The mountain environments are characterized by various landforms, based on the main geomorphological processes that drive them. In a typical mountain glacial valley, we can observe moraines built by the glacier and rock glaciers driven by creeping processes related to permafrost presence and materials eroded, transported and deposited by water, including debris flows, rockfalls or rockslides due to gravitational and freezing–thawing processes. In all these landforms, the vegetation cover will be different based on the age, frequency and intensity of the process. For example, the plant colonization of a morainic deposit is weak in the first years after the glacier retreat and in the proximity of the glacier front because there is not an adequate substrate for plant life (Matthews, 1992). Only a few species, called pioneer species, can survive in these environments. The time since deglaciation, grain size, soil water content, topography, disturbance and snowmelt drive the initial plant colonization. After some decades, biotic processes are affirmed and allow for a more developed vegetation stage in areas distant from the glacier front with shrubs and trees (Burga et al., 2010; Erschbamer et al., 2008; Garavaglia et al., 2010). In this case, we note, on the one hand, that the active geomorphological processes allow the existence of very diversified vegetation whose composition and development depend on the period of glacier retreat and, on the other hand, that the degree of vegetation cover and its richness help in dating a glacial retreat (Burga et al., 2010). Equally, the plant diversity on rock glaciers can be adopted to distinguish an active, inactive and relict rock glacier. Several authors have demonstrated that surface disturbances and micro-topography produced by permafrost creep are important environmental factors that control plant growth. Especially in rock glaciers, vegetation cover increases with the decrease in movement and the percentage growth of finer granulometry (Burga et al., 2004; Cannone and Gerdol, 2003; Colombo et al., 2016; Giaccone et al., 2019). For this reason, relict rock glaciers are generally colonized by grasslands and shrubs, while active/inactive rock glaciers are colonized by a few and scattered individuals of pioneer communities that can reach locally more extended cover thanks to their stress-tolerance capacity.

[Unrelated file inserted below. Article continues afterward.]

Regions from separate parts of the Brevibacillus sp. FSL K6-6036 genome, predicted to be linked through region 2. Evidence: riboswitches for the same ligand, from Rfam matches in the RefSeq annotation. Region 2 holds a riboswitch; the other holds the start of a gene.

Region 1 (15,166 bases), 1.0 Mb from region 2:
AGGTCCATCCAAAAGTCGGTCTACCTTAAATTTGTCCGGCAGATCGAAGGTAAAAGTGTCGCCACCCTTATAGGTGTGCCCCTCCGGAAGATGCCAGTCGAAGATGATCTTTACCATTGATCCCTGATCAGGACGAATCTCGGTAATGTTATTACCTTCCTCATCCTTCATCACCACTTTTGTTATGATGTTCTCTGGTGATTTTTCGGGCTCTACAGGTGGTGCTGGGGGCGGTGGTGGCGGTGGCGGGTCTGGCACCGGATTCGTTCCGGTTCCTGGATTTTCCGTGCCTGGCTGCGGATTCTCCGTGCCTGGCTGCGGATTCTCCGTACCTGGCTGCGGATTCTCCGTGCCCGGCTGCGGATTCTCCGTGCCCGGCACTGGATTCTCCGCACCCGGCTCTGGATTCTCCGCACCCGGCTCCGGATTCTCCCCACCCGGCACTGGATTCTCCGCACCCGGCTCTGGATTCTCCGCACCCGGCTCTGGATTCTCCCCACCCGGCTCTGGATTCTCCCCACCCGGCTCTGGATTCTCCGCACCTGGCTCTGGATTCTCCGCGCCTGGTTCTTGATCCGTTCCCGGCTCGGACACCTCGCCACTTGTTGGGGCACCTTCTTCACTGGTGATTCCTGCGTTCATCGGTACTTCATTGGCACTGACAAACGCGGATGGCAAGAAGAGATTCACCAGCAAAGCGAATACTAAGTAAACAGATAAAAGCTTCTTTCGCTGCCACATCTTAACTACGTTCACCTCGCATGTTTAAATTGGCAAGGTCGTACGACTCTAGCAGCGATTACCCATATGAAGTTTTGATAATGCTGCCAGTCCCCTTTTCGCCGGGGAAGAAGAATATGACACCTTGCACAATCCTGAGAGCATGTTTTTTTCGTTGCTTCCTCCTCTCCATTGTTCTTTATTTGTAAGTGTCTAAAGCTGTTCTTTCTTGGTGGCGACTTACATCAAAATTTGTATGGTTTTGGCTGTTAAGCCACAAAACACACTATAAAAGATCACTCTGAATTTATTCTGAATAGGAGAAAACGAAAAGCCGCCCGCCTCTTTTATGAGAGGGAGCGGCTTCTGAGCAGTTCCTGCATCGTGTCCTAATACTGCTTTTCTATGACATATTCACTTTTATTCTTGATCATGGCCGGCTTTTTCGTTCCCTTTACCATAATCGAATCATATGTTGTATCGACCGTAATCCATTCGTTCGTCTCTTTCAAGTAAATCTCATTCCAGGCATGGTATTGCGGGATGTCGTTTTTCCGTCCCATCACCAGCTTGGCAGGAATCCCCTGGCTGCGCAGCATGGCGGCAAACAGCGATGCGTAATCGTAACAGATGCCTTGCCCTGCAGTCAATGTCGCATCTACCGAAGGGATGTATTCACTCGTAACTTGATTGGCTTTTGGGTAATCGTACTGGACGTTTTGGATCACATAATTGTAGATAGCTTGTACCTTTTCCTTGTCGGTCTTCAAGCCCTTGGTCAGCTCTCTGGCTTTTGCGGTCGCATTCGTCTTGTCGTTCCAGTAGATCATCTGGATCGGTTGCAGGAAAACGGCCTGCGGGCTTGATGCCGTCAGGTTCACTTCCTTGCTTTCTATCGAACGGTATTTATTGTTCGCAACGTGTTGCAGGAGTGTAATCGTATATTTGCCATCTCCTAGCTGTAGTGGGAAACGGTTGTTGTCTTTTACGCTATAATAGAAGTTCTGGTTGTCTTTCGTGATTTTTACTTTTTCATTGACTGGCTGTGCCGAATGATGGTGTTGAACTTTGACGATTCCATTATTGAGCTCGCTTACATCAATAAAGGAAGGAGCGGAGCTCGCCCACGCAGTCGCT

Under the ongoing climate change (Beniston et al., 2018), mountain ecosystems are facing modifications in both geomorphic processes and vegetation communities. While an increase in species richness and an upward shift of plant species at high altitudes during the last century have already been assessed in various studies (Cannone et al., 2007; Stöckli et al., 2011; Wipf et al., 2013), as well as a shift of the treeline to higher elevations and latitudes (Garamvoelgyi and Hufnagel, 2013), studies on the future impact of geomorphic processes on vegetation (for example Masseroli et al., 2016) are sporadic. An augmentation of the morainic deposits due to the accelerated glacier retreat, an increase in landslides and rockfall due to permafrost degradation, and a greater infiltration of water because of the increase in liquid precipitation can be expected (IPCC, 2018). Therefore, it is difficult to quantify the intensity of these phenomena and their impact on plant biodiversity. We expected a continual upward shift of plant species to the summit of the mountains, risking the disappearance of some nival species where no higher habitats are available (Steinbauer et al., 2018). Stabilization in some areas (e.g. ancient morainic deposits and rock glaciers) and destabilization in others (e.g. proglacial areas, talus slopes) would keep a heterogeneous mosaic of microhabitats suitable for the conservation of different plant communities.